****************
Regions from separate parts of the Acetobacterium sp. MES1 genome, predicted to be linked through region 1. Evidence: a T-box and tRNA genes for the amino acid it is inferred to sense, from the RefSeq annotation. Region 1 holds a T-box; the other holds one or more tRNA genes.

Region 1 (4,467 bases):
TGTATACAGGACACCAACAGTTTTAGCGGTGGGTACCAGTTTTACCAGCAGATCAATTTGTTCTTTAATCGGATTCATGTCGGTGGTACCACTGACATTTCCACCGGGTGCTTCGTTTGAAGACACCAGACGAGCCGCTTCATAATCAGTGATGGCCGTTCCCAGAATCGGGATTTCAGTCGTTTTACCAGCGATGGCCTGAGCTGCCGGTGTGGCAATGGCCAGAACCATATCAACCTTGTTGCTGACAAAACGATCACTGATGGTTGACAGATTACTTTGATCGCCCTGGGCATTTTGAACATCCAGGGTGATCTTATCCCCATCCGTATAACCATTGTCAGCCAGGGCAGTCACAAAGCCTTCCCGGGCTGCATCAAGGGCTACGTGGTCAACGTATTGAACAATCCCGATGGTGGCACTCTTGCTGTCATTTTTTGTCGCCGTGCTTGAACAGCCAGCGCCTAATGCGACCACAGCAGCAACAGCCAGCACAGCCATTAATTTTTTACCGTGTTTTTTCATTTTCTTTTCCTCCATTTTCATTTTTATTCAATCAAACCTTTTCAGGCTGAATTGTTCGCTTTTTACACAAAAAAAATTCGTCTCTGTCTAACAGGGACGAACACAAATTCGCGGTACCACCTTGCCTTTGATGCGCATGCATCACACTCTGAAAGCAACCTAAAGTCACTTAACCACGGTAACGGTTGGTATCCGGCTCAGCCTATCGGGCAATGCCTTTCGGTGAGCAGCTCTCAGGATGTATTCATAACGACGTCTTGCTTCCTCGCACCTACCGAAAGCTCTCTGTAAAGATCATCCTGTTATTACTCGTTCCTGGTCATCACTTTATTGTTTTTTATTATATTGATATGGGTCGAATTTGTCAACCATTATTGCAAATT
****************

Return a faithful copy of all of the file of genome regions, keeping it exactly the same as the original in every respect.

Regions from separate parts of the Acetobacterium sp. MES1 genome, predicted to be linked through region 1. Evidence: a T-box and tRNA genes for the amino acid it is inferred to sense, from the RefSeq annotation. Region 1 holds a T-box; the other holds one or more tRNA genes.

Region 1 (4,467 bases):
TGTATACAGGACACCAACAGTTTTAGCGGTGGGTACCAGTTTTACCAGCAGATCAATTTGTTCTTTAATCGGATTCATGTCGGTGGTACCACTGACATTTCCACCGGGTGCTTCGTTTGAAGACACCAGACGAGCCGCTTCATAATCAGTGATGGCCGTTCCCAGAATCGGGATTTCAGTCGTTTTACCAGCGATGGCCTGAGCTGCCGGTGTGGCAATGGCCAGAACCATATCAACCTTGTTGCTGACAAAACGATCACTGATGGTTGACAGATTACTTTGATCGCCCTGGGCATTTTGAACATCCAGGGTGATCTTATCCCCATCCGTATAACCATTGTCAGCCAGGGCAGTCACAAAGCCTTCCCGGGCTGCATCAAGGGCTACGTGGTCAACGTATTGAACAATCCCGATGGTGGCACTCTTGCTGTCATTTTTTGTCGCCGTGCTTGAACAGCCAGCGCCTAATGCGACCACAGCAGCAACAGCCAGCACAGCCATTAATTTTTTACCGTGTTTTTTCATTTTCTTTTCCTCCATTTTCATTTTTATTCAATCAAACCTTTTCAGGCTGAATTGTTCGCTTTTTACACAAAAAAAATTCGTCTCTGTCTAACAGGGACGAACACAAATTCGCGGTACCACCTTGCCTTTGATGCGCATGCATCACACTCTGAAAGCAACCTAAAGTCACTTAACCACGGTAACGGTTGGTATCCGGCTCAGCCTATCGGGCAATGCCTTTCGGTGAGCAGCTCTCAGGATGTATTCATAACGACGTCTTGCTTCCTCGCACCTACCGAAAGCTCTCTGTAAAGATCATCCTGTTATTACTCGTTCCTGGTCATCACTTTATTGTTTTTTATTATATTGATATGGGTCGAATTTGTCAACCATTATTGCAAATT